I love philosophy, but it has not made me any happier. It may have even forcibly popped some comfortable bubbles… bubbles that can’t be re-inflated because the pointy arguments responsible remain stuck in my brain. The only exception to this is meat-eating. Moral philosophy forced me do away with it. Luckily my personal greed finally overcame the argument responsible. That argument is still sharp and pointy, and it’s still stuck in my head. I’ve learned to ignore it most of the time. But, I’d be happier without that occasional guilt.

To the extent that I am happy, it’s because of my optimistic disposition, my ability to selectively focus my attention, and the fact that nothing very bad has ever happened to me.

So, philosophy hasn’t made me happy. But I do appreciate that I have such a meaningful job. Philosophers can affect real change in the minds of people who will go on to impact the lives of thousands or millions of others. But, I don’t suppose that is unique to philosophy. Any kind of teacher could do something similar. And many professions can bring about positive change in the world. Consider also being a parent. Parents have a smaller audience (possible exception of Prof. DeSilvestro), but they have a deeper impact.

But, one anecdote does not make a complete proof. So, I call on all philosophy students, faculty, and philosophically-inclined bystanders to help me out. Please share your stories and views in the comments section. Some readers have dedicated all of their working lives to philosophy. Others are planning on doing so. Still others are planning on not doing so! How do you think your decisions have and will affect your happiness and/or your wellbeing? I’d particularly like to hear from students because most of us faculty have committed to philosophy in a way that would create extreme cognitive dissonance for us if we thought philosophy made us into the miserable grouches we are today!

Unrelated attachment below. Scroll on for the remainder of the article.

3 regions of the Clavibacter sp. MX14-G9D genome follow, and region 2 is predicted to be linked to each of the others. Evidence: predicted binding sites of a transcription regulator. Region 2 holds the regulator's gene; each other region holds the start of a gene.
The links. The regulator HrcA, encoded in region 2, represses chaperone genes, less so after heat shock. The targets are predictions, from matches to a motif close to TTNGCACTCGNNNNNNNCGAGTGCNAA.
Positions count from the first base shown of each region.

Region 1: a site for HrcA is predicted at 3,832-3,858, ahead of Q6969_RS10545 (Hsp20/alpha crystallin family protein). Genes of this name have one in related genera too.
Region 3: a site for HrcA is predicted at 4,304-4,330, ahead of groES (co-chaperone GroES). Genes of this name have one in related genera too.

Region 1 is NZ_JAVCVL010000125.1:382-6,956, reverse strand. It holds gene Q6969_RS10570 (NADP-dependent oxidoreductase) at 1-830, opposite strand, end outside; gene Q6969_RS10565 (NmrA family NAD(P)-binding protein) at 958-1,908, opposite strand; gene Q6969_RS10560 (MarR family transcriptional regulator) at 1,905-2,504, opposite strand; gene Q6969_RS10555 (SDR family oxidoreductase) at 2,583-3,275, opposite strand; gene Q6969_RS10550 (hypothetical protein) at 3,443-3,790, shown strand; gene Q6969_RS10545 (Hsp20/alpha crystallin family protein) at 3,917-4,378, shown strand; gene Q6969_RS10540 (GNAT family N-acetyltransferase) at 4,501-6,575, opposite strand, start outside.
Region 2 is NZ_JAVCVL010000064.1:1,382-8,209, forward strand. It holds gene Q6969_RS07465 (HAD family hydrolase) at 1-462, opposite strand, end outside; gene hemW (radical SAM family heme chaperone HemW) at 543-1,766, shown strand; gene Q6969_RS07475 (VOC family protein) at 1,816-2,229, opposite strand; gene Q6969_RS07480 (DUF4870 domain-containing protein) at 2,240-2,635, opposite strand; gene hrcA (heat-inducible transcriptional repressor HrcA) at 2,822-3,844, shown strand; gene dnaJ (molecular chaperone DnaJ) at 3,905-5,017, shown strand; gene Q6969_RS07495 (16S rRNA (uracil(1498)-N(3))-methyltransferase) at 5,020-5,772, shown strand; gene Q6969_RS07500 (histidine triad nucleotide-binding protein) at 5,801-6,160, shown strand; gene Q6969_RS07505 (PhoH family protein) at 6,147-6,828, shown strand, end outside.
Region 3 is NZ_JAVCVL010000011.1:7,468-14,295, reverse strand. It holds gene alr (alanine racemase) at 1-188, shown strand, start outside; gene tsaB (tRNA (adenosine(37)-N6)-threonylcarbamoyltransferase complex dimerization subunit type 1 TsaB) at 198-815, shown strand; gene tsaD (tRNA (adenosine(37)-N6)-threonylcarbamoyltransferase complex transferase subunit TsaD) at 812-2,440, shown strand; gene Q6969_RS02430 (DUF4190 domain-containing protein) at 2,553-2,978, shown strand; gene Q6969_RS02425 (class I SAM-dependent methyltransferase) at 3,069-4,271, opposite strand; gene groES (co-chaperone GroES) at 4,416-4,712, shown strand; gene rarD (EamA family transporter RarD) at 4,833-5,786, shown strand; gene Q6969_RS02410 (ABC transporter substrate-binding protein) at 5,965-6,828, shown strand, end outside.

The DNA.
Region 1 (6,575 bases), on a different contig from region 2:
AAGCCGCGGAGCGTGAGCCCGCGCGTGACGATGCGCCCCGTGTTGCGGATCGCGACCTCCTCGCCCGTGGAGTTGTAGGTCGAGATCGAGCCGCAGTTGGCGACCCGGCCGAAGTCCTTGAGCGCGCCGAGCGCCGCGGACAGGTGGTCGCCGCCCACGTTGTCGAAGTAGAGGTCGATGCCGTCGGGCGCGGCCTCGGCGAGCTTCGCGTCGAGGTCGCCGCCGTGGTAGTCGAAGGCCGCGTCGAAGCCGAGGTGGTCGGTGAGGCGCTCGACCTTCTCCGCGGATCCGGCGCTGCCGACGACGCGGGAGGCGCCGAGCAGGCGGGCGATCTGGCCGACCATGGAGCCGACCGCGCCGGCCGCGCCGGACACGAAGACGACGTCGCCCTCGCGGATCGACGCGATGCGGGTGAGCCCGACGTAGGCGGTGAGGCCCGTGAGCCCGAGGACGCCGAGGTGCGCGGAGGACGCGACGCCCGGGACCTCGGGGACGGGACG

Dan Weijers
Department of Philosophy
Sacramento State


  1. Dan, I would have to disagree with your claim that philosophy has not made you any happier. You've apparently paid a very small price in akrasiatic angst for pursuing the subject, but you've extracted a great deal more pleasure from engaging in the activity. I think what is probably true, though, is that philosophy hasn't maximized your happiness relative to a range of other meaningful pursuits. But once we set these obvious points to the side, I wonder what we are really trying to discover?

    Is it something like this? If you take a randomly selected group of people whose normal level of happiness or well-being is fairly low, can their happiness be improved by doing philosophy, and, if so, can the resulting happiness be explained by reference to things gained by doing philosophy in particular, rather than the benefits in well-being that can accrue from doing just about anything that is interesting.

    1. Hi Randy! Yes, that is the most interesting question for me. Luckily I have good data to address it.

      I also realize that being sympathetic to quantitative prudential hedonism, sacrificing what I have to achieve my dream job, and claiming that philosophy hasn't made me any happier... is a 'triad of tension'... especially if philosophers are supposed to be rational. I can't even say I'm doing it for moral reasons if I also don't expect my teaching to make my students happier than other kinds of study or different teachers would. Maybe I'm some kind of Platonist at heart?